I'm looking at using S3 as an offsite backup repo for my Subversion database. When I dump my SVN database, it's about 10 gigabytes. I would like to avoid the charge of uploading that data repeatedly.

The anatomy of this large file such that new changes to Subversion modify the tail of the file, with everything else staying the same. Because Amazon S3 does not allow you to "patch" files with changes, I will have to upload ten gigs every time I instantiate a backup after doing a simple submit to Subversion.

Here are the options as I see them:

Option 1 I am looking at duplicity which has --volsize which splits data over an amount of megs. Is it possible to split the Subversion dumps using this so further incremental backups are measured in megabytes?

Option 2 Can I just backup the hot subversion repository? This seems like a bad idea if it is in the middle of writing a submit. However, I have the option of taking the repo offline between the hours of midnight and 4am. Each revision in my Berkeley DB uses a file as its record.


Why not convert your repo to use the FSFS format instead of BDB?

That way each revision will be stored as a separate file, so incremental backups will just send the revisions which have been committed since the last backup.

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You could put up a small Amazon EC2 instance and backup to an Elastic Block Store (EBS) volume via rsync or whatever tool that you prefer. Once the backup is complete, take a snapshot, which will be persisted to S3.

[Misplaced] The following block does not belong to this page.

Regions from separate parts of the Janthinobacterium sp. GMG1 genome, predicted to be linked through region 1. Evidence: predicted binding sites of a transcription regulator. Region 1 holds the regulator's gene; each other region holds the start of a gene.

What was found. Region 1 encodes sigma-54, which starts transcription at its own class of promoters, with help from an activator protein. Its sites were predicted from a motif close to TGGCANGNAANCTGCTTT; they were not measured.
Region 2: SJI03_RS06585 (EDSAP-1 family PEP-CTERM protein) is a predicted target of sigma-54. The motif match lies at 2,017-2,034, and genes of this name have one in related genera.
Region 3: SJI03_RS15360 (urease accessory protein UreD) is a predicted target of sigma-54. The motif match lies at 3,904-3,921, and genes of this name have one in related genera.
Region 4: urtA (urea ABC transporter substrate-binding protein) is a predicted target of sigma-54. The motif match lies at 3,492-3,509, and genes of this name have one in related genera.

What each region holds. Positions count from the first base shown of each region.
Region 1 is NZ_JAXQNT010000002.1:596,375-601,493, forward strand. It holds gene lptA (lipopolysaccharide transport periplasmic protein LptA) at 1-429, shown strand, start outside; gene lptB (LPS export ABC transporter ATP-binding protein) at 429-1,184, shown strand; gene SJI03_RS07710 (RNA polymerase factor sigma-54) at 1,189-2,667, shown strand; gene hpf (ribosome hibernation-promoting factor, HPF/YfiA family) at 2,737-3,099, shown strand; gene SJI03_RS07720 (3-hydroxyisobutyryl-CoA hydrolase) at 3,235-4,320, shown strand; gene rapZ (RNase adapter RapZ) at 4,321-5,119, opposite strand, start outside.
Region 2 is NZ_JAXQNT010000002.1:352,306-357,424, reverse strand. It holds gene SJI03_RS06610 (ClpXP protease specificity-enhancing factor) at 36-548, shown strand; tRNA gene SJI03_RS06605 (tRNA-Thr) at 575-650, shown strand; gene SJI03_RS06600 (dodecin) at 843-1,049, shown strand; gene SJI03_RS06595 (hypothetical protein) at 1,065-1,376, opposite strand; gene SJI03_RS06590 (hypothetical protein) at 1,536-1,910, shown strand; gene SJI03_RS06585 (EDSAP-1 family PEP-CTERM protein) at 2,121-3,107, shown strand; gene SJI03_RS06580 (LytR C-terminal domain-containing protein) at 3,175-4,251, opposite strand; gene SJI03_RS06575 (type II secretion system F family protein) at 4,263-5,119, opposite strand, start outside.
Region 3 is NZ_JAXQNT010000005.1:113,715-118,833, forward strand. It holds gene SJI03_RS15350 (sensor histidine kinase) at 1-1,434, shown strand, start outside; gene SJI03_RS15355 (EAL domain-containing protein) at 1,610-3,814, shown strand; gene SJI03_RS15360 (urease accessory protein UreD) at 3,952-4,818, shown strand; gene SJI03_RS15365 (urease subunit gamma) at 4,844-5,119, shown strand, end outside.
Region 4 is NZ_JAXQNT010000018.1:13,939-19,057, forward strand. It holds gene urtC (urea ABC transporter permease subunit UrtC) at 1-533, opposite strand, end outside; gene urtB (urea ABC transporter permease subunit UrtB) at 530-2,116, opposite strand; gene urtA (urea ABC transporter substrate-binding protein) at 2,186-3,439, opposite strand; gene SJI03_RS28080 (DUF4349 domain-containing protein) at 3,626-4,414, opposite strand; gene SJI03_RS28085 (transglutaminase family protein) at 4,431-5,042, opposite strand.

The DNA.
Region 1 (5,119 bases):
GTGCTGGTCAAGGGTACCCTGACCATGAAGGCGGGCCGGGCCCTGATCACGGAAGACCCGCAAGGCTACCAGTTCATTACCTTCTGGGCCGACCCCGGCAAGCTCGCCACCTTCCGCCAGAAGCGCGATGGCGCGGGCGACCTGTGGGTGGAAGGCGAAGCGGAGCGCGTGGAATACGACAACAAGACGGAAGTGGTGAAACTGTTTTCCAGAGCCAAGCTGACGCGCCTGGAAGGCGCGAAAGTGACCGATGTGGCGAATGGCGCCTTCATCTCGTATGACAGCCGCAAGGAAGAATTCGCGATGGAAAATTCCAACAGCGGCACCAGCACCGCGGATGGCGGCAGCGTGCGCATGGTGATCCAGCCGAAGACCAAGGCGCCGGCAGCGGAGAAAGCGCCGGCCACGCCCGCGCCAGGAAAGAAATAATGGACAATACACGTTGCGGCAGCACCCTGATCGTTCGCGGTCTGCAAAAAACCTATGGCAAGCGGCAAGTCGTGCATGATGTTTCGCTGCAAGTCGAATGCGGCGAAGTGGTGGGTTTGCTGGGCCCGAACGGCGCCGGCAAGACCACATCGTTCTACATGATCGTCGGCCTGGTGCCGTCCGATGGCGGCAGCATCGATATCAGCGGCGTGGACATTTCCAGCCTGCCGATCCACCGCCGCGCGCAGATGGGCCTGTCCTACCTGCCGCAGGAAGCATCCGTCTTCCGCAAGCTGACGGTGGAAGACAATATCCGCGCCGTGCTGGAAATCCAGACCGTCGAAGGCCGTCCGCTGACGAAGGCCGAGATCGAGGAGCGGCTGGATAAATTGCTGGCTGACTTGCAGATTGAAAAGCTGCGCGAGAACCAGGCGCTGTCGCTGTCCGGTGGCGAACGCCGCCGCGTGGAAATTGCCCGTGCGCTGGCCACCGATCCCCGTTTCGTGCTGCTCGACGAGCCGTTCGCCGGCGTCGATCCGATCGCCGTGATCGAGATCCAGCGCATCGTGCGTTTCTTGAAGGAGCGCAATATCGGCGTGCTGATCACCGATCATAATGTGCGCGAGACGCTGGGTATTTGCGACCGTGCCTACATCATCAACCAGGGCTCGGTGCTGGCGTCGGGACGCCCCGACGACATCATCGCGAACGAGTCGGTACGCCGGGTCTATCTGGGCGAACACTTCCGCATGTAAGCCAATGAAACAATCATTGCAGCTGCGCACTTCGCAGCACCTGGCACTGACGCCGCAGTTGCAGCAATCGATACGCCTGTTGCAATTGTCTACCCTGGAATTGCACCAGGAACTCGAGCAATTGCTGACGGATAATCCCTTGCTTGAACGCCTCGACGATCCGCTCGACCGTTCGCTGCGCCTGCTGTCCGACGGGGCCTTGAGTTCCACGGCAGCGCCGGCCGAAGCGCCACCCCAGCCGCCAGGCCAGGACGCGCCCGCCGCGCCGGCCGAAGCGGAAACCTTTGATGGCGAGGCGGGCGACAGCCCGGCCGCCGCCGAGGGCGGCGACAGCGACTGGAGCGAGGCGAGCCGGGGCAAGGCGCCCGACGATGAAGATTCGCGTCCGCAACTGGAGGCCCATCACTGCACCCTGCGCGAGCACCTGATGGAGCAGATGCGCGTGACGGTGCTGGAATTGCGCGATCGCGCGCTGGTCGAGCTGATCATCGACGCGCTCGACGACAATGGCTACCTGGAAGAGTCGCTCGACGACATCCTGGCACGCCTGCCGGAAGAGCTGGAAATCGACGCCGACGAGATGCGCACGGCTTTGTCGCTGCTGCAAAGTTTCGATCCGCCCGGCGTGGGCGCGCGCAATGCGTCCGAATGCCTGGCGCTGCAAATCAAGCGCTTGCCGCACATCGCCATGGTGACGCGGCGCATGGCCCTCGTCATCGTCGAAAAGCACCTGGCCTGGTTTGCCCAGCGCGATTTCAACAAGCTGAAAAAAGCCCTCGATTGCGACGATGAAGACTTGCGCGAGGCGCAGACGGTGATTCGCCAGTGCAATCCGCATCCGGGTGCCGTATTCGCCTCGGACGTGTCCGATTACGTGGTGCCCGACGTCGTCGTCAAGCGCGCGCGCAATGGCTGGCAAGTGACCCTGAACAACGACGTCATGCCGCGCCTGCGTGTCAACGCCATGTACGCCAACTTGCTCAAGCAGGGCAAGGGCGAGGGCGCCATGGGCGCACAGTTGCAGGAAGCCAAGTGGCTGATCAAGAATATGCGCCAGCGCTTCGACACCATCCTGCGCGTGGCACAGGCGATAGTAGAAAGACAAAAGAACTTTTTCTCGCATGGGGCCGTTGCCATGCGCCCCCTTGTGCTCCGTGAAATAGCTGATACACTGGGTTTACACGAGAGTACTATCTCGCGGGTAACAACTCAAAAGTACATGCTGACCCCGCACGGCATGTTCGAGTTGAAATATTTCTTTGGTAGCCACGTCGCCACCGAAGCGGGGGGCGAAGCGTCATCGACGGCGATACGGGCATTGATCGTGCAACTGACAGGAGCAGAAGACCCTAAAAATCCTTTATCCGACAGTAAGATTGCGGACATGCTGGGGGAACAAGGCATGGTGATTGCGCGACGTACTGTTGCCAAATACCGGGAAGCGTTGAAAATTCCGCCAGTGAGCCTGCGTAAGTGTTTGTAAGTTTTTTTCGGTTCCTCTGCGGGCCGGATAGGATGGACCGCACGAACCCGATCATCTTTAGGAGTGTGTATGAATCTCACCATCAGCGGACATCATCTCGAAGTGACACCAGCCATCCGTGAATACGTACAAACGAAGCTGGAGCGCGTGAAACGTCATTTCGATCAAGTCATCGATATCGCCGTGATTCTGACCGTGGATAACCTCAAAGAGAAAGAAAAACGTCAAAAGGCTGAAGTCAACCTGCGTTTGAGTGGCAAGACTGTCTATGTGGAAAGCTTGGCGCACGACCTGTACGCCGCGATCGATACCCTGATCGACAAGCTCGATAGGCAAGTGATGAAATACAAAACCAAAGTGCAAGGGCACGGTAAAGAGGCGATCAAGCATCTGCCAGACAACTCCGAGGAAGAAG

It's a somewhat more complex solution in some respects, but makes up for some of the limitations/complexities with S3.

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I know this isn't really an answer but why not use an SVN provider and not worry about this stuff?

Another solution is to use git where each user has a full copy of all the deltas so you can recover from a server failure (since all are equal).

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    Using an SVN provider just means you have to worry about their backup processes. – ceejayoz Oct 8 '11 at 1:29
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    You also have to trust the SVN provider with possibly private data. If you're directly storing to the cloud then you can encrypt as necessary. – jevon May 21 '13 at 14:28

Since I had to do this recently, I'd like to add that backup manager did the trick. It can bzip the dump and rotate it on s3. I used this for reference.

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